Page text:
Karen the Farm Lady tantalizes you…

I have been Farm Lady the last few days, barefoot in the kitchen, and I really love it. I’ve decided that I would gladly do a swap with someone: They can come daily and clean my home, and I will do all their healthy grocery shopping and cooking and baking, accommodating all their dietary needs or restrictions. I’m sort of joking, because I think in order for it to REALLY work, that person would have to live very close to me. Still. One can dream, right?? If interested, apply below in the comments. 🙂

It tastes as good as it looks!

I’m finally 100% happy with my bread.  Yes, it’s gluten-free, dairy-free, egg-free, rice-free, potato-free, vegan, made with this homemade flour blend.  Now, I just need to post the recipe.  But that takes a while.  Saturday, maybe??  Monday??  Stay tuned.  My friend Kim (of Gluten Free Real Food) sampled the bread yesterday, and she said it was really good.  🙂

Yesterday, I turned all this basil (about ¼ of what I could have harvested from my garden) into little ice cubes, made by chopping washed leaves with a bit of olive oil in a food processor (a delightful, free hand-me-down from the afore-mentioned Kim), putting 1 Tbsp of the mixture into ice cube trays, and topping it with filtered water.  It made 40 “ice” cubes, which I will happily add to soups, stews, sauces, etc., in the dead of winter, and think happy thoughts about my garden.  I’m going to make some more this afternoon.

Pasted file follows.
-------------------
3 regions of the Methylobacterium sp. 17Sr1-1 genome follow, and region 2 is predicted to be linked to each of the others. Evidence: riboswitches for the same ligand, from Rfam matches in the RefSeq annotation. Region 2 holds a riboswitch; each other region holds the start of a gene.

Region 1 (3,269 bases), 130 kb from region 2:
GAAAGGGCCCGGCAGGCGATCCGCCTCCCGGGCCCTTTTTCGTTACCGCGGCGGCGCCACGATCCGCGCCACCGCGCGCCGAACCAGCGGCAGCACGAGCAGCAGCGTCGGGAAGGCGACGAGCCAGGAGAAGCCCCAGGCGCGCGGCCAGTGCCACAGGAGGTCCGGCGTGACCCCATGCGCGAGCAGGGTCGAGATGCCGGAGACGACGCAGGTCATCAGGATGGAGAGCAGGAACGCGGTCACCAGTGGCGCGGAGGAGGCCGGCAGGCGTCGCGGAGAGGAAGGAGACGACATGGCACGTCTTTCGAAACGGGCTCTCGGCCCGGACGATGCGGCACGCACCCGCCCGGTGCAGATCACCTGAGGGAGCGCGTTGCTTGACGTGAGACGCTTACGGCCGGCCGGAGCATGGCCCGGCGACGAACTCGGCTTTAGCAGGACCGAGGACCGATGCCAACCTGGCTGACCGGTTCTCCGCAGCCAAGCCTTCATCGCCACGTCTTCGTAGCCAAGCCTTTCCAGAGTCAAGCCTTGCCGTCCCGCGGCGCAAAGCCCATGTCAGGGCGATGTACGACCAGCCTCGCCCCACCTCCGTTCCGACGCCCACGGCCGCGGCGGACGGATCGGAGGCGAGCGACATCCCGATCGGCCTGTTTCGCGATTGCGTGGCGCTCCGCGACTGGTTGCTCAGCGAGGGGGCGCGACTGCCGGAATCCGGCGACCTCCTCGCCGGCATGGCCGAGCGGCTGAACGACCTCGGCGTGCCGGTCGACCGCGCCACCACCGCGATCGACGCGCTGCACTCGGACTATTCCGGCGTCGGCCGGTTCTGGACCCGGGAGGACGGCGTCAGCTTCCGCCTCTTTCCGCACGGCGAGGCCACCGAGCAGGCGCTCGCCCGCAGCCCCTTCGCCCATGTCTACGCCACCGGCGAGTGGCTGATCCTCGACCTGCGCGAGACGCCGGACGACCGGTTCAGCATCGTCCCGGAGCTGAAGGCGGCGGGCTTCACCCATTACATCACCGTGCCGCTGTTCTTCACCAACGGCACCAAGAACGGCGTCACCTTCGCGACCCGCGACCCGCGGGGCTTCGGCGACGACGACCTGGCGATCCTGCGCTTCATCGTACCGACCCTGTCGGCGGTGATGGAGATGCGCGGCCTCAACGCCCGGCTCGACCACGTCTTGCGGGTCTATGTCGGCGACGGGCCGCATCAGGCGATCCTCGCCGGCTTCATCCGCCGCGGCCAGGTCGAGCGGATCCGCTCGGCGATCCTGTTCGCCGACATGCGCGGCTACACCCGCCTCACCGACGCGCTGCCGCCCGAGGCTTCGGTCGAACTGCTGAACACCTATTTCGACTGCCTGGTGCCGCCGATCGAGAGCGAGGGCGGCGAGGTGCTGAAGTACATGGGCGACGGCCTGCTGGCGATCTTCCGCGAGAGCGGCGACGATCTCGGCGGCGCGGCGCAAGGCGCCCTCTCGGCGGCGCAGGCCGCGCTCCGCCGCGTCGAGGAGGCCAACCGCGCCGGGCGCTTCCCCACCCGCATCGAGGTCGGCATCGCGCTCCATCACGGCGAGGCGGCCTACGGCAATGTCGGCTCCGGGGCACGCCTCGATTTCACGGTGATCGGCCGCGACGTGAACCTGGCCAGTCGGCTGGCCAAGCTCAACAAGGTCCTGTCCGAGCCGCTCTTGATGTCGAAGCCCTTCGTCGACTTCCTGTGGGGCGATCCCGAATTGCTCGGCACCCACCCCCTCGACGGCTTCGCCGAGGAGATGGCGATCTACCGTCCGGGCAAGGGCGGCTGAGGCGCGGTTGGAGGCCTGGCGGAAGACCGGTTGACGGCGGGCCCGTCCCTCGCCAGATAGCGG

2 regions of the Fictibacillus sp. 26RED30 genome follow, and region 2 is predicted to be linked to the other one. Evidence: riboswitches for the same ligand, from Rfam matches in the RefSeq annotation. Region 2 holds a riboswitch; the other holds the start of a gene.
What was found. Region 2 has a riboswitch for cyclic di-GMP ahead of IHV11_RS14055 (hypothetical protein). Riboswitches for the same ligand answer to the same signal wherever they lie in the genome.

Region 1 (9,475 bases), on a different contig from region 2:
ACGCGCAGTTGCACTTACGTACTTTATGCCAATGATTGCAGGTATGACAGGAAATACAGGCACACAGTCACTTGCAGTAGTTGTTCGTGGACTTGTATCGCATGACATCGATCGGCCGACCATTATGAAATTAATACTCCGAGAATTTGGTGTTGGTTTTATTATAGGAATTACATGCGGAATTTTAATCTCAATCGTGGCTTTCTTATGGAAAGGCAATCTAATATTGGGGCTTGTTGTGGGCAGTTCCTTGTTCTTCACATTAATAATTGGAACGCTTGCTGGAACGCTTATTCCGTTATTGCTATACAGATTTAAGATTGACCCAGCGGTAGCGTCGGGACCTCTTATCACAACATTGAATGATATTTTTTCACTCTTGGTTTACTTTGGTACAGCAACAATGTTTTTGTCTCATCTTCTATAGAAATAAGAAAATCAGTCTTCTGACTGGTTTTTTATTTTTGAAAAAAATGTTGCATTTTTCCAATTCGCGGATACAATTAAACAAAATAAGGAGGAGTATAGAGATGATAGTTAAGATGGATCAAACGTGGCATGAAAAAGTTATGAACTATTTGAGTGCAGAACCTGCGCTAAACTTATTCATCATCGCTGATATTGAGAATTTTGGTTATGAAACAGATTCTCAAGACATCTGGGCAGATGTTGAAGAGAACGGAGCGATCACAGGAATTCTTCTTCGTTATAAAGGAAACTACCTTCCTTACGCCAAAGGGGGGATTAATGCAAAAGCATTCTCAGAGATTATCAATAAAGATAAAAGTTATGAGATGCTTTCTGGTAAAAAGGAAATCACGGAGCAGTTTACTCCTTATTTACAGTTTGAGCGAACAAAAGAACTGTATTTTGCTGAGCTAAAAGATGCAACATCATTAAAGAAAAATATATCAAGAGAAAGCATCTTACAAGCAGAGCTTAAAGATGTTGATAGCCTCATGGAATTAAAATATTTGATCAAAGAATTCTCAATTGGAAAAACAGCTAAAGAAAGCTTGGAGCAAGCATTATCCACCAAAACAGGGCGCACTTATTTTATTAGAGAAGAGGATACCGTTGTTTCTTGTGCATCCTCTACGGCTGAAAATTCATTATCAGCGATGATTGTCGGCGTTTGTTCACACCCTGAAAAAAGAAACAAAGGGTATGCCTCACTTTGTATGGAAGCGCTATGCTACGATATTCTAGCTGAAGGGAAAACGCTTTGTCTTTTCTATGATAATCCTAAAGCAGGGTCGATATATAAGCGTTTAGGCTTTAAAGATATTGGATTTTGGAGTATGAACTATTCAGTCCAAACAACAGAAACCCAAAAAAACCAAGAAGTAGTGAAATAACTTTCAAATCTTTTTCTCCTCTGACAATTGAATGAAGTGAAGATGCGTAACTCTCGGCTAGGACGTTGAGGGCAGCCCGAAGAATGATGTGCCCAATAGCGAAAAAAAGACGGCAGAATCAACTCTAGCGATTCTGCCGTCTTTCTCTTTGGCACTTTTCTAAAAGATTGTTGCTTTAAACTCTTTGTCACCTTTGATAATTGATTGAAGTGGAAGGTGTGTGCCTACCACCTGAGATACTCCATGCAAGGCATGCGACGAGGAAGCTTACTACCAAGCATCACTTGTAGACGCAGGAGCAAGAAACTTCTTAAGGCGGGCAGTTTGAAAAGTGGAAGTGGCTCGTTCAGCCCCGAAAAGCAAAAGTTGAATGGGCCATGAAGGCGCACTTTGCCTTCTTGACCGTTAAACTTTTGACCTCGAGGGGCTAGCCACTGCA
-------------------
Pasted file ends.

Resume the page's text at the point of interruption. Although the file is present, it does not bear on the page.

I look like an aging goober with really yellow teeth. Oh, well. At least I can grow some good basil.

I worked this morning in my garden, staking my tomatoes, weeding, and making a general assessment of overall garden health…  I was going to plant more carrots, but Fiala, my almost-three-year-old “planted” the seeds in the family room carpet yesterday.  I have determined that all — or at least most — of my garden problems were simply from the intense heat.  The days are still hot — usually hitting 105° daily — but the nights are relatively cooler — in the 70s or at least the low 80s.  Now,

  • my Mexican Grey Squash are growing very nicely.  I still haven’t harvested any mature fruit, but there are about six squash growing healthy and strong…  At least 2-3 of them should be ready to eat in another week or so.
  • My pole green beans have recovered from serious heat stress and are growing fresh green leaves and blossoms.
  • There are a total six green tomatoes on my eleven plants — don’t laugh!  Up until now, I have harvested ONE tomato, and it was really small.  So, I’m really delighted about my tomato plants — growing more robustly in the last few weeks than they have all summer.
  • I also have 7-8 volunteer tomato plants sprouting up… I’m not sure if I’m going to have room for all those tomatoes!  We’ll see.
  • My green chile plant is blooming nicely.